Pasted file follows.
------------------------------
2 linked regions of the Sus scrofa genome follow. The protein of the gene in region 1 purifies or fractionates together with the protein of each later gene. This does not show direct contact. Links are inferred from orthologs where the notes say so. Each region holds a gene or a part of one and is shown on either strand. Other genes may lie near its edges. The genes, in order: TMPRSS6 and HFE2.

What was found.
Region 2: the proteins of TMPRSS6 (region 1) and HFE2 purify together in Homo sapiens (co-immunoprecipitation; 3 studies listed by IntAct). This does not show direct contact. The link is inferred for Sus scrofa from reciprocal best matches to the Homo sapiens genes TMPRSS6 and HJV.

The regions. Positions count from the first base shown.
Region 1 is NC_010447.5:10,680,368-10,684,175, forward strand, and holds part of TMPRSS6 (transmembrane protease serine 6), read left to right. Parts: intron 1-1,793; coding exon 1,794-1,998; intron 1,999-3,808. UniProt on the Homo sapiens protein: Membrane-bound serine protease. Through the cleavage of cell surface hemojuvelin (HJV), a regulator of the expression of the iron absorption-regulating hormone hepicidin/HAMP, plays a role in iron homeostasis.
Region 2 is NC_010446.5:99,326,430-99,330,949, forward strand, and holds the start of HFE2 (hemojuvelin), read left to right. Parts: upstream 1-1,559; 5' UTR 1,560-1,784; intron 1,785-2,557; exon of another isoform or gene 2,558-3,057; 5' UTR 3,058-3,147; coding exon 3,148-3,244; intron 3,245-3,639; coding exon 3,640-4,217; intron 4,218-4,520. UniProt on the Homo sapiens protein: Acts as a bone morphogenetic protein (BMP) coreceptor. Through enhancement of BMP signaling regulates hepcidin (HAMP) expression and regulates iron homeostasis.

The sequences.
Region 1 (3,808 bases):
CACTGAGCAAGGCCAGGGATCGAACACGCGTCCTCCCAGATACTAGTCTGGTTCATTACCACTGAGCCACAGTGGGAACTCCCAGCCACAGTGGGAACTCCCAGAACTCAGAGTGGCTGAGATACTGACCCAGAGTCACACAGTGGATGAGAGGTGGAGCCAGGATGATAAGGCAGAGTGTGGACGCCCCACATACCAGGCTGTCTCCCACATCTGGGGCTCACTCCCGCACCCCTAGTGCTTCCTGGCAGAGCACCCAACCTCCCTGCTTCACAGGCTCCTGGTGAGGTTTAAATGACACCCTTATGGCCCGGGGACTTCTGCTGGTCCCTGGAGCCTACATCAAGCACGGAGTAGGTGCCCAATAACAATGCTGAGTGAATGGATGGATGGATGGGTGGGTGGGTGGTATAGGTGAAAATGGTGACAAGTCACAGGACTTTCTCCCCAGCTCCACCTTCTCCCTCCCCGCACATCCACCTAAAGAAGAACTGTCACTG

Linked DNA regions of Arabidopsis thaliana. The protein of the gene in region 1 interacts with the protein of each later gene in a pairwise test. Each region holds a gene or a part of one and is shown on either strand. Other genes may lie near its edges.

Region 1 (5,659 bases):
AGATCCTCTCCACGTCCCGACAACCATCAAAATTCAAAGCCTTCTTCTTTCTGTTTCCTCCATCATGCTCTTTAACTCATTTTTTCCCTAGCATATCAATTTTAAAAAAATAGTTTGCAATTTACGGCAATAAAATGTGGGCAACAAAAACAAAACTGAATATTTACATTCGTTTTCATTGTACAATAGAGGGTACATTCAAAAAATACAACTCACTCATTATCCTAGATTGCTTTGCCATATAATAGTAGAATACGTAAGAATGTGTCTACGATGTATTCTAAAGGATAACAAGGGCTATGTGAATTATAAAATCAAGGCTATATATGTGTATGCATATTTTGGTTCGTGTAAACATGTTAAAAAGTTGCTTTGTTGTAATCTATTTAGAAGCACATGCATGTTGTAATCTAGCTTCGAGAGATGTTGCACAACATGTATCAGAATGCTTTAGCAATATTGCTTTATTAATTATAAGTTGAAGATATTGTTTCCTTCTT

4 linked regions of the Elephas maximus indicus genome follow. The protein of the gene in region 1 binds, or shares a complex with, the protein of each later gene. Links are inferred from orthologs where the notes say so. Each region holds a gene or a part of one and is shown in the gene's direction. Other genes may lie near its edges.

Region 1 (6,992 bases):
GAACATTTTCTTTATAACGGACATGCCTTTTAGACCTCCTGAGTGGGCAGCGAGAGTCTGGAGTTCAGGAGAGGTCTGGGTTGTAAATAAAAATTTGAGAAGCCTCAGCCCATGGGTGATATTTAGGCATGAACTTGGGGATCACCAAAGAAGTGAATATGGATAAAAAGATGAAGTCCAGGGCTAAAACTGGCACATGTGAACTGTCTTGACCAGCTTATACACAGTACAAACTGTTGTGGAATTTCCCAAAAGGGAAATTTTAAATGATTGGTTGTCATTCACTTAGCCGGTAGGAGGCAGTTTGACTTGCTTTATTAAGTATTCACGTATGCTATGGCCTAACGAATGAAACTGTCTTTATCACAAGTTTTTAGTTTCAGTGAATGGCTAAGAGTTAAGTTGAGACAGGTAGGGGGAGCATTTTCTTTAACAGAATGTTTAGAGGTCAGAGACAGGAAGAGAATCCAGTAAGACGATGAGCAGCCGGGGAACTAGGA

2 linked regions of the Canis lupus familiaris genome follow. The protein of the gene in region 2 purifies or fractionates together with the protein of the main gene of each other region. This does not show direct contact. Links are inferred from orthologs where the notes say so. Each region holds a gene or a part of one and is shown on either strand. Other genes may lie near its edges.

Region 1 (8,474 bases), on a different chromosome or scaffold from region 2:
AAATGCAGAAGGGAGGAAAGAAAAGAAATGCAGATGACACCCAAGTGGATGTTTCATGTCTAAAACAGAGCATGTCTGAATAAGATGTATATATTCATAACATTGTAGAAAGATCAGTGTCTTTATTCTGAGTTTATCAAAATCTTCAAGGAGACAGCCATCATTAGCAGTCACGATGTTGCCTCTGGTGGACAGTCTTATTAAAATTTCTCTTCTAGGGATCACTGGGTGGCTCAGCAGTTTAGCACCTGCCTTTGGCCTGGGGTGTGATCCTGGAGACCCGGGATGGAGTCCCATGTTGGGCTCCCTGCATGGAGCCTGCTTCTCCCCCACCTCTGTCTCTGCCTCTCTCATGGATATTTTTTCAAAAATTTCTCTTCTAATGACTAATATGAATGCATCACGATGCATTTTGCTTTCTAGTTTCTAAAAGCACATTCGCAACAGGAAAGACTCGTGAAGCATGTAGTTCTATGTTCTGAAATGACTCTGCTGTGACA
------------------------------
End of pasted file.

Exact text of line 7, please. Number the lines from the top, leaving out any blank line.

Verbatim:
The sequences.